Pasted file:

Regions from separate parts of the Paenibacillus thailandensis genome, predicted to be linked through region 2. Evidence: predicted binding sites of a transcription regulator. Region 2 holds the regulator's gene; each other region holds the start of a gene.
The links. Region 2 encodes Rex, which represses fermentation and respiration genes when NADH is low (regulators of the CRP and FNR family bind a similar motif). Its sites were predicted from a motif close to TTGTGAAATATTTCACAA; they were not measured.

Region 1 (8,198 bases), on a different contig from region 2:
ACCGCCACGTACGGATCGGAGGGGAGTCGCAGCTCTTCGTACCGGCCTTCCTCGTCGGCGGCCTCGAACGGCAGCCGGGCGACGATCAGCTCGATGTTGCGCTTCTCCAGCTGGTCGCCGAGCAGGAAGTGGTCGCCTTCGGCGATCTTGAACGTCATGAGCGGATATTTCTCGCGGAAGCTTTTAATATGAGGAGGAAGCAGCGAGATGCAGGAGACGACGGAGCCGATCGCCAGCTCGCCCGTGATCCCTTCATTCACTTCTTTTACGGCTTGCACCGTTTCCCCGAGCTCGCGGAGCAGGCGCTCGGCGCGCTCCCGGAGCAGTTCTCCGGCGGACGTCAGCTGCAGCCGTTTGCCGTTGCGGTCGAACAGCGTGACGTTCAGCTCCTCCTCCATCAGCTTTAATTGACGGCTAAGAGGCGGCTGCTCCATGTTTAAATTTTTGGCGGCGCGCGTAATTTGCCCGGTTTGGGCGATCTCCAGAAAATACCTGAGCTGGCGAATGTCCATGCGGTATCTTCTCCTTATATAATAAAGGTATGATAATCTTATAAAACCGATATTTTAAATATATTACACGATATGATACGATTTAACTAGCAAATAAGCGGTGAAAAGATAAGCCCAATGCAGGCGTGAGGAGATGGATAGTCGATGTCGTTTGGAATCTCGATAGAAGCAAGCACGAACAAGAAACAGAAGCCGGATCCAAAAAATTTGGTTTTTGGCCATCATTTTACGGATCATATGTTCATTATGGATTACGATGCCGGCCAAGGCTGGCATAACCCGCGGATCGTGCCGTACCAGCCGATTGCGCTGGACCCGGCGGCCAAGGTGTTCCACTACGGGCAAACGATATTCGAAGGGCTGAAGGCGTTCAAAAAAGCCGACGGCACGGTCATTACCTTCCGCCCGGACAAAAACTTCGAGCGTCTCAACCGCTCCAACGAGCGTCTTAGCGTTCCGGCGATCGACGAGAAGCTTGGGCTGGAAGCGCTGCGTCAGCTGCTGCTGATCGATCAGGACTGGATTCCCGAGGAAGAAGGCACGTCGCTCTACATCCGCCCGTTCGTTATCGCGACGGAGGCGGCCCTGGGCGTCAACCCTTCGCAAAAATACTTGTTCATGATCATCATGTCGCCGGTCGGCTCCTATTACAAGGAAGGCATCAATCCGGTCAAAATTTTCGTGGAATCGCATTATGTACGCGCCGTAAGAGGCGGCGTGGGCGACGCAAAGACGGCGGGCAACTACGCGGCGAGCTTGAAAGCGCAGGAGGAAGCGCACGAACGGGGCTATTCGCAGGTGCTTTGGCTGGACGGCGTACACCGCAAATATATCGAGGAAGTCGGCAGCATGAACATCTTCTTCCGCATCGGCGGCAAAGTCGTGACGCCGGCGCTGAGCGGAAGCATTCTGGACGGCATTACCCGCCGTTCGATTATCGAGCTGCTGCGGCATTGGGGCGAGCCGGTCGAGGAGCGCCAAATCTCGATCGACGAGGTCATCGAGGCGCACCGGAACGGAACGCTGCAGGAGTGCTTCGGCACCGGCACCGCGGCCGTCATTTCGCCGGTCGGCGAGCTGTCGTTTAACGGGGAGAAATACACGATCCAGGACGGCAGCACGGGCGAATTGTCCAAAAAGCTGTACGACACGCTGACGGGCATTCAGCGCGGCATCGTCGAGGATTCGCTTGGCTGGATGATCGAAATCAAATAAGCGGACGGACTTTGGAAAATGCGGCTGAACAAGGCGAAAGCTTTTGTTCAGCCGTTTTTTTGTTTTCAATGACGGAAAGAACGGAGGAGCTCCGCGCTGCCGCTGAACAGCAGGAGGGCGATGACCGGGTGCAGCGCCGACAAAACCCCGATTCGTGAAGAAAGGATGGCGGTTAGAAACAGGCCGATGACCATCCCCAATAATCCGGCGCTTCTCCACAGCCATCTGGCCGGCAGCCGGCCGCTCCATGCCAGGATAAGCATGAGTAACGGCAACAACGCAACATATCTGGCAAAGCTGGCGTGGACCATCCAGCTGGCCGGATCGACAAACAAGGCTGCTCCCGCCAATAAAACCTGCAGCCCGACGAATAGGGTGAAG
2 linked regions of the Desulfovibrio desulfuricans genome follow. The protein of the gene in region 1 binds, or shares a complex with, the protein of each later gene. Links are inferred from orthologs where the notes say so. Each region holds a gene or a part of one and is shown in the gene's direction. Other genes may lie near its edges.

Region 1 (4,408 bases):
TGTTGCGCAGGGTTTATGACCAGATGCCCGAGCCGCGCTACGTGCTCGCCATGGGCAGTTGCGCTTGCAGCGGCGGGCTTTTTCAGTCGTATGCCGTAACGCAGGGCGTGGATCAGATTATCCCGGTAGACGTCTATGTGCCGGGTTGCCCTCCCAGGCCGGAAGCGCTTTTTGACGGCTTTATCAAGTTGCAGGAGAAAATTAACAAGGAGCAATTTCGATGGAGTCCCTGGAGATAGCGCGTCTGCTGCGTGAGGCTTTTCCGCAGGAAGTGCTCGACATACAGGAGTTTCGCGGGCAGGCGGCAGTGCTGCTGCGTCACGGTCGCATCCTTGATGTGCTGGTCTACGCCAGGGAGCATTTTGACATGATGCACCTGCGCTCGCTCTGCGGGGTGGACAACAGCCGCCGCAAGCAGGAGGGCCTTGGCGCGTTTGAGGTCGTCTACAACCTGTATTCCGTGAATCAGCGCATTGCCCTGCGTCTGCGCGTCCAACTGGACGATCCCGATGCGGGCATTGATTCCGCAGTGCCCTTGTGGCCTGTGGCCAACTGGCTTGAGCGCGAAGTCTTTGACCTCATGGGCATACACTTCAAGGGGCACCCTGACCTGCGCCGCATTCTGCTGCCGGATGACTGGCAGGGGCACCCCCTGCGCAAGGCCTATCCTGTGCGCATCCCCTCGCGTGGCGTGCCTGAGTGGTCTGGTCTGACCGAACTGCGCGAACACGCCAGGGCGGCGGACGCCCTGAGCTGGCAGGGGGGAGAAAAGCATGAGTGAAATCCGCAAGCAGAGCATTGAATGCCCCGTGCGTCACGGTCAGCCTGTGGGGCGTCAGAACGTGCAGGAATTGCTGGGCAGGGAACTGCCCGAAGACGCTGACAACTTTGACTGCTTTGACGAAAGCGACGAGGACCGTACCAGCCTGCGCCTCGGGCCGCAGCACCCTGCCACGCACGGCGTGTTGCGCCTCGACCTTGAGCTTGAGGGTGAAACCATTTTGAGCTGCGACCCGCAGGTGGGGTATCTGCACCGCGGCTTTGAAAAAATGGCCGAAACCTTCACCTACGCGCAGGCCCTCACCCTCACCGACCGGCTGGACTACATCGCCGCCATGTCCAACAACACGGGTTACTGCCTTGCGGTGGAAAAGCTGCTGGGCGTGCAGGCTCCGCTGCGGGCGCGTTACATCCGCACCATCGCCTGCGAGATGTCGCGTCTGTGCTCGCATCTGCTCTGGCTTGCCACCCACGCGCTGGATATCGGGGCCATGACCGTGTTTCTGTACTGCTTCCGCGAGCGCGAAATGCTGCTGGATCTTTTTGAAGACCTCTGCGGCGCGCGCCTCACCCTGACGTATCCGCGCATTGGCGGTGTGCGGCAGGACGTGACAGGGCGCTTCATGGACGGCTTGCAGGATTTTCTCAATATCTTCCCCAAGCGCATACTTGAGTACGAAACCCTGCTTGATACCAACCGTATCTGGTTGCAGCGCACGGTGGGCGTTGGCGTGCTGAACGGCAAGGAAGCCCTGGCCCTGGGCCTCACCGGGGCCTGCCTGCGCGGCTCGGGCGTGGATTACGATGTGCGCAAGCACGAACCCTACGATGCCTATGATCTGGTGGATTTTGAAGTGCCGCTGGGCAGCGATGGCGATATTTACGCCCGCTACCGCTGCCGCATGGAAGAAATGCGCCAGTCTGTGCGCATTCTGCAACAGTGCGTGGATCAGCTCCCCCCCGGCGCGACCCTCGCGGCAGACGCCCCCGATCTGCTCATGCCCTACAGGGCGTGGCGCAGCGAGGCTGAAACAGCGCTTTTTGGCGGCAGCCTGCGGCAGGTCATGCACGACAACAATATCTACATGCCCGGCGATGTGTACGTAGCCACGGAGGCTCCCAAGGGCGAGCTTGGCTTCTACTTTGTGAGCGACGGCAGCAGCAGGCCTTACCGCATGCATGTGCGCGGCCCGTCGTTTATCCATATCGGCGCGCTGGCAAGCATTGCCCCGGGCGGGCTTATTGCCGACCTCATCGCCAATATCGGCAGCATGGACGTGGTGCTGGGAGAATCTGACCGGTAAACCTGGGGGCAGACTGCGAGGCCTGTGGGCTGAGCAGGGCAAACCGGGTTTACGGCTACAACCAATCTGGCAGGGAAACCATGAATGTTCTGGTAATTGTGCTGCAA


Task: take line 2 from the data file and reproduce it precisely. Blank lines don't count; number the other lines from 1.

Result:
The links. Region 2 encodes Rex, which represses fermentation and respiration genes when NADH is low (regulators of the CRP and FNR family bind a similar motif). Its sites were predicted from a motif close to TTGTGAAATATTTCACAA; they were not measured.